Rebecca Mayo is a lecturer in the School of Art & Design at the Australian National University and primarily examines the relationships and interactions between ecologically significant urban sites and people. Reference to Charles Darwin’s 1881 book The formation of plant molds by the action of worms and contemplating the agency of non-human life, Mayo’s featured work At work with the worms (2020) is a compost/composite of Darwin’s laser-engraved text, humane care, and worm-eating activity. Mayo explains, “Working with the thousands of worms in the farm, my making slowed down to their pace. Engraved in Canberra and left for a week with the verses, the pages of the book took on the appetite of the verses which in turn rhythmed with the climate inside their home.

Katherine Nelson uses digital technology as a paintbrush to create lush, hyper-realistic landscape “paintings” and animations. After completing her artistic training in painting at the College of Fine Arts in Sydney, Catherine created visual effects for films such as Moulin Rouge, Harry Potter, 300 and Australia. Nature is the main source of inspiration for his art; she uses computer collage techniques to move photos from “reality” to imaginary worlds of her own design.

Grant Stevens’ explores the different ways in which digital technologies and conventions of representation mediate our inner worlds and social realities. Drawing inspiration from the visual languages ​​of video games and the wellness industry, his featured work, The Forest (2020) is an endless panoramic experience of an immersive and idealized computer-generated sound forest. Created with procedurally generated and algorithmically homogenized infographics, it is both a tribute to the natural environment and a satire of wellness initiatives and their claims to rejuvenation.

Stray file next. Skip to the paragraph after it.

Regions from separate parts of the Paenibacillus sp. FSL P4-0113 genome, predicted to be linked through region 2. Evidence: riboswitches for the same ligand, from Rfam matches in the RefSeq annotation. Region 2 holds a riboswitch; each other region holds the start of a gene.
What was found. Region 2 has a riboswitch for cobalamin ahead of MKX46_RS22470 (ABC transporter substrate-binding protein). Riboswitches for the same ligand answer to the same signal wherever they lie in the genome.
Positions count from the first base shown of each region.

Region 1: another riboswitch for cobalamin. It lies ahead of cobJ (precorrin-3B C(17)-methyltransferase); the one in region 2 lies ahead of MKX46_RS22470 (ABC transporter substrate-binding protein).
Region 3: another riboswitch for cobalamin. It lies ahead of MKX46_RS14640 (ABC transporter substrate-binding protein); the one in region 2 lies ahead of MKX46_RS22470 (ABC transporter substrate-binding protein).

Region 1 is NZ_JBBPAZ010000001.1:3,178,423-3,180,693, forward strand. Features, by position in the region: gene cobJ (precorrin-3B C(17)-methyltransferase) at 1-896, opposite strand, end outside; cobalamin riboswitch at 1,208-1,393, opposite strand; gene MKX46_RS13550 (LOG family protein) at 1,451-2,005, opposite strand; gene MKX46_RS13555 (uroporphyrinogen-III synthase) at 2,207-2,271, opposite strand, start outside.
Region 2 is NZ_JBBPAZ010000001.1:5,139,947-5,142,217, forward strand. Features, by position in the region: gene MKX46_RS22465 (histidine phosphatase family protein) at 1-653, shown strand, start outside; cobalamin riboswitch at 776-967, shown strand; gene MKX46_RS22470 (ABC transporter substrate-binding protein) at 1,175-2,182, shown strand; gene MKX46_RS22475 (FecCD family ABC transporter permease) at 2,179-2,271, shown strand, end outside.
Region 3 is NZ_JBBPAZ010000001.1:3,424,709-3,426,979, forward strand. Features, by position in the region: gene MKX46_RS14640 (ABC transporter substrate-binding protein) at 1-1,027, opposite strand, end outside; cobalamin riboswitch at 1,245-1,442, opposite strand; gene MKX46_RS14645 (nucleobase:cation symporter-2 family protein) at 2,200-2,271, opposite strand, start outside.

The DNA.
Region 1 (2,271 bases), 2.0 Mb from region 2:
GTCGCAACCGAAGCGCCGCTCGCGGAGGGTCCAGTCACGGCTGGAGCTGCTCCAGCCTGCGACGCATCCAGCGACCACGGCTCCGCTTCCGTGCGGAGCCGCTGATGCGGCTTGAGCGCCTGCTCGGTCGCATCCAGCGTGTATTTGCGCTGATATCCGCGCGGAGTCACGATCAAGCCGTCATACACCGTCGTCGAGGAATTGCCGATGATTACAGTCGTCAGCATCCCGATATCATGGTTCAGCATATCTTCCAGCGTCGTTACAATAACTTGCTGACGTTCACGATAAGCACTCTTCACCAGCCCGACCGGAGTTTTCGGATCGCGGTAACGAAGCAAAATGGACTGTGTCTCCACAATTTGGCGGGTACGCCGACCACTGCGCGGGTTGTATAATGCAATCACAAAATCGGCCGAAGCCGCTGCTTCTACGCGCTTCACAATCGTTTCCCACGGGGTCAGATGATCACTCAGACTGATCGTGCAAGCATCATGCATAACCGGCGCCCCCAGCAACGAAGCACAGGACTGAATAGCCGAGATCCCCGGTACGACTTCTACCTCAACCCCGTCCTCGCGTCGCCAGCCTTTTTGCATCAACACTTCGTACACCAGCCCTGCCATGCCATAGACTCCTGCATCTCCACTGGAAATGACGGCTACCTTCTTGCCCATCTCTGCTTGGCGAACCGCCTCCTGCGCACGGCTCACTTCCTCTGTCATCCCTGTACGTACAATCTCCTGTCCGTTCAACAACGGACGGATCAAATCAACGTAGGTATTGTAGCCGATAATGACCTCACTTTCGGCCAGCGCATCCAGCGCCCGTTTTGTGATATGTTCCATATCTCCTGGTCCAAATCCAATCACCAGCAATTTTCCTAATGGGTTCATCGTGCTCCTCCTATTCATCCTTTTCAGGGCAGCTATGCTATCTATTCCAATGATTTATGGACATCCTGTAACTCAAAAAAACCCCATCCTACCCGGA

by Judy Watson The Aboriginal matrilineal family originated in Waanyi country in North West Queensland. Spanning painting, printmaking, drawing, sculpture and video, her practice often draws on archival documents and materials, such as maps, letters and police reports, to uncover institutionalized discrimination. against the natives. The two Watson paintings on display incorporate systems for measuring Australia’s median temperature and fire danger, the latter a familiar sight on regional road networks. It contrasts an ember red-orange artwork with the austere silhouette of a bare tree depicted at its center with a more hopeful and vibrant green artwork referencing the regrowth on K’gari (Fraser Island) after the fires. devastating bush of 2020.

Above the canopy brings together artists from diverse backgrounds, whose works highlight the grandeur of nature while raising concerns for climate action and the need to preserve it for future generations.